Filling the void in my heart left by my father’s alcoholism

When Carol, an anonymous Al‑Anon member, came to her first Al‑Anon meeting, she had no idea that having been raised in an alcoholic home had set her on a lifelong path of unhealthy relationships. She shares what she learned in Al‑Anon that helped her break the cycle and begin to love herself.

If you’re interested in learning how growing up in a home affected by alcoholism affects people and how Al‑Anon helps, read articles by members.


This interview was recorded at the 2018 Al‑Anon International Convention in Baltimore, Maryland, USA. Members were asked to share about various aspects of the Al‑Anon program and their personal experience.

Members’ anonymity is protected so that they can share openly and honestly about their experience with a loved one’s drinking and with the Al‑Anon program.

The opinions expressed in this video were strictly those of the person who gave them.

Video Transcript

Filling the void in my heart left by my father’s alcoholism

Interviewer: Carol, you mentioned that you were attracted to alcoholics in general or men who were emotionally unavailable, could you tell us how Al‑Anon helped you recognize 1) that pattern and 2) how you were able to break it.

Carol: Well, when I first came to Al‑Anon, I didn’t have the label for the type of people that I was becoming, sort of, attracted to. And I think it was learning about the disease of alcoholism, and who and what alcoholism was, and who suffered from it, that I began to be able to put the label on, in hindsight. That by looking for people who really couldn’t be available to me, in many situations I would find a man who was married to someone else, or who was geographically distant from me and unavailable really, to be a primary support person. And so, as I longed for that primary support, I couldn’t find it. And so, what Al‑Anon helped me to do, is to recognize that the disease of alcoholism had affected me right from my…

Interviewer: Upbringing, yes.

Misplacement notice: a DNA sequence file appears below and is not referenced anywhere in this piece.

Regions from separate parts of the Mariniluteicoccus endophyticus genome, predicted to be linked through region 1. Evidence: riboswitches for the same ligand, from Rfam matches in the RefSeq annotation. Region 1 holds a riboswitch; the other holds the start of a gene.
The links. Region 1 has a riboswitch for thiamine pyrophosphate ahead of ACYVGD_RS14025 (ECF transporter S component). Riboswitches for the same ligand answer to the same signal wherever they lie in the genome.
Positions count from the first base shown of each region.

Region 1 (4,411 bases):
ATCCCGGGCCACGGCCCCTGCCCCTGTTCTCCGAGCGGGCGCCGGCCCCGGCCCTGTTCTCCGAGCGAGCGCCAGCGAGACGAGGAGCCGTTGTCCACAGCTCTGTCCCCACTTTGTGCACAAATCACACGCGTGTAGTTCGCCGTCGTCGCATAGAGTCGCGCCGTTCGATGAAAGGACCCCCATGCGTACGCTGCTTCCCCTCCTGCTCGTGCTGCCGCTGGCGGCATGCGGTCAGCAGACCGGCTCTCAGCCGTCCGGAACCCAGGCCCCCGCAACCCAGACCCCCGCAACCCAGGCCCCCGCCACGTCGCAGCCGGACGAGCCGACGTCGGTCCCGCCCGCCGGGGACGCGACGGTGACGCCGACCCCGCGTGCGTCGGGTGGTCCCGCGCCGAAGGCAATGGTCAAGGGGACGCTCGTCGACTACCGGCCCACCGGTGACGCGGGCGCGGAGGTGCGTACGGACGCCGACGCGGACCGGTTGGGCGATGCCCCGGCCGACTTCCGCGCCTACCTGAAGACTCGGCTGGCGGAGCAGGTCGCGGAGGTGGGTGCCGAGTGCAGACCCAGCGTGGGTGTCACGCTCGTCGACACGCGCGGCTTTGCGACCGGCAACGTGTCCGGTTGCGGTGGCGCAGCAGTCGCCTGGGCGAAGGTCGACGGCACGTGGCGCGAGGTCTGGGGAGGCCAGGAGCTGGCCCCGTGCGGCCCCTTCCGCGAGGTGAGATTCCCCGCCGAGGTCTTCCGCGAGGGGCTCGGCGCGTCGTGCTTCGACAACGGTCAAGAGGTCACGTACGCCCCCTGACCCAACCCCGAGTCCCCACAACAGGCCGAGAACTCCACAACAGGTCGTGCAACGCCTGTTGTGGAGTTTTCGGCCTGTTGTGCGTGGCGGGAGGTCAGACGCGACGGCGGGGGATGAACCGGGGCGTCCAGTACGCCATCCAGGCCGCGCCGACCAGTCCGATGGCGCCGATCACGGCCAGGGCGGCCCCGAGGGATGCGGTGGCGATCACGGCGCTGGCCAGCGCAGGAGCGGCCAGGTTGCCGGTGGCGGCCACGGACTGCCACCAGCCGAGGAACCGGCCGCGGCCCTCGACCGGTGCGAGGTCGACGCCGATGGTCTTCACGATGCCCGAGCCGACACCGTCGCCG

Carol: home, growing up. And that the primary person that I would say now is an alcoholic was my father. He was unavailable to me; he didn’t have the capacity to give a child the love that I needed growing up. And so, that made it so I kept searching for that. But I kept searching for it from people who were like my dad. So, it was always that I thought he should have been able to give me love—he was my father. But that he wasn’t available to do that and so that to try and find that in the same kind of person didn’t work. And in Al‑Anon I learned that I need to understand the disease, understand how that disease drew me in, but then to use the group and the tools of Al‑Anon to actually fill the hole that needed the love, and to really start loving myself—which was something I hadn’t even had as a concept of life coming in. That, you know, where I really stumbled was not loving myself.

Interviewer: Exactly, so you re‑found yourself there.

Carol: I did. And I found that I’m a person that I can like and that’s—you know, to be able to share my story in a meeting room and be able to say to someone who hasn’t either been to Al‑Anon, or been there long, that there are people in here that have lived some of the troubles that you have and I knew as soon as I went into a room that people were telling my story. And I thought, I fit here, and these people know me, even though they don’t yet know me.

Interviewer: Thank you Carol.